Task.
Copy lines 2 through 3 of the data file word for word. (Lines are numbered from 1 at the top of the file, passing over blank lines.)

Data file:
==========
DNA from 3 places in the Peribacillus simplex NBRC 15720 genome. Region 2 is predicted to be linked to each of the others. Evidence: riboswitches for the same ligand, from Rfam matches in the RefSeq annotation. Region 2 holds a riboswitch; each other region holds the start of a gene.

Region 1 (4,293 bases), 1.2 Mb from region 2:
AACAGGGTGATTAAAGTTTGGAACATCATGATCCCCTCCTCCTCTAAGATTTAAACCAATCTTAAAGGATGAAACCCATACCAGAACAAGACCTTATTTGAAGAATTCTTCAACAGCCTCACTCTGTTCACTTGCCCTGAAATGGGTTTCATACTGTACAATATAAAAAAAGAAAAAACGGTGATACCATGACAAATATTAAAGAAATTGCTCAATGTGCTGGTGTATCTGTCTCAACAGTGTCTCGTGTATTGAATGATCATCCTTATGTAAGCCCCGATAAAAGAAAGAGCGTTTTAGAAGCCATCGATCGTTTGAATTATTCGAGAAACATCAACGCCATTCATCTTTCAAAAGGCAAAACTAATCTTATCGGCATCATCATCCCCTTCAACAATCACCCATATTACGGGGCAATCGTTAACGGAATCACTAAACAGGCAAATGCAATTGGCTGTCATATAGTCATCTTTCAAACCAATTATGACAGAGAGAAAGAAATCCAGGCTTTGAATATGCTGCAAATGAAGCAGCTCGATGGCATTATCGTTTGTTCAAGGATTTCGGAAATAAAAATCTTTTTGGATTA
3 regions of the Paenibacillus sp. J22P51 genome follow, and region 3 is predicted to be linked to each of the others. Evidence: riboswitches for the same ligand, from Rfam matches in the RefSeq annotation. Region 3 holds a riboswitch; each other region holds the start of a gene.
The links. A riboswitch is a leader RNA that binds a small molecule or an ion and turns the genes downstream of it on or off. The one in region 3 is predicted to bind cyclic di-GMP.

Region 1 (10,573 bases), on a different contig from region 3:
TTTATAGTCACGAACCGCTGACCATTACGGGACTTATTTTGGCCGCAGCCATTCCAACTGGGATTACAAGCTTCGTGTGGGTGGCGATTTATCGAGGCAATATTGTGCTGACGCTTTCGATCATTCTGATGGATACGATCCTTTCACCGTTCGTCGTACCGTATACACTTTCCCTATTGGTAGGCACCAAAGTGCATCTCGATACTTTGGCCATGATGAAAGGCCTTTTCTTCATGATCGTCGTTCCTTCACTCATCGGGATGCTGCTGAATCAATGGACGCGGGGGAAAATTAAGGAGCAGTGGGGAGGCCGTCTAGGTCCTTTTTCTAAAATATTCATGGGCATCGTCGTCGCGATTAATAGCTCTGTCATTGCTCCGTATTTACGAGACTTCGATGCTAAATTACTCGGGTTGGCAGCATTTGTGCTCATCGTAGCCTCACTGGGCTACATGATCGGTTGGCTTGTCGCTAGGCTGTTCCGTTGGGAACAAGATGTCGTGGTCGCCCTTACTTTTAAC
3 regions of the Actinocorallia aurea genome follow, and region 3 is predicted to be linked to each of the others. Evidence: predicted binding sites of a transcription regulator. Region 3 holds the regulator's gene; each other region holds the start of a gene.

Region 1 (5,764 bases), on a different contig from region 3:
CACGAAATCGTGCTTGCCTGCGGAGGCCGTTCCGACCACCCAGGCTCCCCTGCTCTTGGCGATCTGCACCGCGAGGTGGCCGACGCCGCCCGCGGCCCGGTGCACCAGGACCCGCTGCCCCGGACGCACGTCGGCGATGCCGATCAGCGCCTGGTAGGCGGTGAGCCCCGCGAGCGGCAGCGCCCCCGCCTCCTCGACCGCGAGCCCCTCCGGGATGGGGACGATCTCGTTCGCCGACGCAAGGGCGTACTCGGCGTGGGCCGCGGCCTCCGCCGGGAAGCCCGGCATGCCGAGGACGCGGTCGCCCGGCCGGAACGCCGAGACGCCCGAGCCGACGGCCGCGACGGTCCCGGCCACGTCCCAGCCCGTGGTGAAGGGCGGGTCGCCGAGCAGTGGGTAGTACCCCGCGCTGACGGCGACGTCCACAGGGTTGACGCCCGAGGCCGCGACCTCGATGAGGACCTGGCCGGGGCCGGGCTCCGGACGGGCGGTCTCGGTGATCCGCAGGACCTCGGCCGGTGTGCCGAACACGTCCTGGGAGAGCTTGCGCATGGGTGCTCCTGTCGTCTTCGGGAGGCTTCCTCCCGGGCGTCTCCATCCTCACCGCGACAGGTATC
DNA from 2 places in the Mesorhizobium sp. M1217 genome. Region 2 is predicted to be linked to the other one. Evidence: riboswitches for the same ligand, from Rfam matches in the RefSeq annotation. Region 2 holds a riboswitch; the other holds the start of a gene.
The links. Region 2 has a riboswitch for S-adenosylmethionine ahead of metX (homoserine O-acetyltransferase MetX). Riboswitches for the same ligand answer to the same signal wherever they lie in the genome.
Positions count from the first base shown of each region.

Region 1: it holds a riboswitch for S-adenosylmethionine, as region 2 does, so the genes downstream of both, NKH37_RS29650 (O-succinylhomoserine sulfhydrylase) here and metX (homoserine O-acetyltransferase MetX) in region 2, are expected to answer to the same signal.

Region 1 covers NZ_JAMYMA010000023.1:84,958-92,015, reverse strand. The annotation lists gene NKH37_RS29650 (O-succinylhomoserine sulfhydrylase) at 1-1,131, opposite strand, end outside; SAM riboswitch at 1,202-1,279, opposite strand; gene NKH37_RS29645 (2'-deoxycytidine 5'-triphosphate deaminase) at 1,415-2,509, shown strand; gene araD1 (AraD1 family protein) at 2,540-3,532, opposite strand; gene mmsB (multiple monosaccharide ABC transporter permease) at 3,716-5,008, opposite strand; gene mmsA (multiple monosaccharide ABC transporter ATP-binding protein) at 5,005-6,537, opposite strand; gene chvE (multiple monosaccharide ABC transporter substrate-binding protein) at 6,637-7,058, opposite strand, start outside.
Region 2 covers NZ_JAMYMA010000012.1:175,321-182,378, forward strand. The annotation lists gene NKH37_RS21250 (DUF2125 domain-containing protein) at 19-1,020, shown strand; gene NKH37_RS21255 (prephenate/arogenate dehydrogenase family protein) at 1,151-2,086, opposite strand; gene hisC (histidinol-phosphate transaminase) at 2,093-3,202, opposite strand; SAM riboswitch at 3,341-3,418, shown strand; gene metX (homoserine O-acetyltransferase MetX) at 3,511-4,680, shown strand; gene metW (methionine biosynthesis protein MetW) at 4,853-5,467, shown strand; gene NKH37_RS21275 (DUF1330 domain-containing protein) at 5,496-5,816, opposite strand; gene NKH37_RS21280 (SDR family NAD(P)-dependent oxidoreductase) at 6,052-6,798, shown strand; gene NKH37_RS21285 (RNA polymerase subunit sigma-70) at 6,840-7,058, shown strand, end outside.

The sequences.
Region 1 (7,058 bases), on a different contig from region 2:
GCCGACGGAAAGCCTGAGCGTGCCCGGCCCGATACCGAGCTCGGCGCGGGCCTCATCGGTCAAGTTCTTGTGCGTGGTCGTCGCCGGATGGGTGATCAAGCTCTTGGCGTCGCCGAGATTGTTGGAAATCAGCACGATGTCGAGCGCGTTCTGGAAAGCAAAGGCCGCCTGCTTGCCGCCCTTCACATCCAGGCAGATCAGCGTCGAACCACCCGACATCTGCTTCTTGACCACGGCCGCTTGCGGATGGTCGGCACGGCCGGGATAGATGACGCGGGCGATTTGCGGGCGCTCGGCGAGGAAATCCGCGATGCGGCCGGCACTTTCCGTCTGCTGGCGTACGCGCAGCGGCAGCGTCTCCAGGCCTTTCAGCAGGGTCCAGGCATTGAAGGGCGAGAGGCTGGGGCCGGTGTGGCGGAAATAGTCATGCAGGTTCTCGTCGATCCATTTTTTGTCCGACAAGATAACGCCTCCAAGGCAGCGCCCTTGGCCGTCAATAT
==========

Region 1 (4,293 bases), 1.2 Mb from region 2:
AACAGGGTGATTAAAGTTTGGAACATCATGATCCCCTCCTCCTCTAAGATTTAAACCAATCTTAAAGGATGAAACCCATACCAGAACAAGACCTTATTTGAAGAATTCTTCAACAGCCTCACTCTGTTCACTTGCCCTGAAATGGGTTTCATACTGTACAATATAAAAAAAGAAAAAACGGTGATACCATGACAAATATTAAAGAAATTGCTCAATGTGCTGGTGTATCTGTCTCAACAGTGTCTCGTGTATTGAATGATCATCCTTATGTAAGCCCCGATAAAAGAAAGAGCGTTTTAGAAGCCATCGATCGTTTGAATTATTCGAGAAACATCAACGCCATTCATCTTTCAAAAGGCAAAACTAATCTTATCGGCATCATCATCCCCTTCAACAATCACCCATATTACGGGGCAATCGTTAACGGAATCACTAAACAGGCAAATGCAATTGGCTGTCATATAGTCATCTTTCAAACCAATTATGACAGAGAGAAAGAAATCCAGGCTTTGAATATGCTGCAAATGAAGCAGCTCGATGGCATTATCGTTTGTTCAAGGATTTCGGAAATAAAAATCTTTTTGGATTA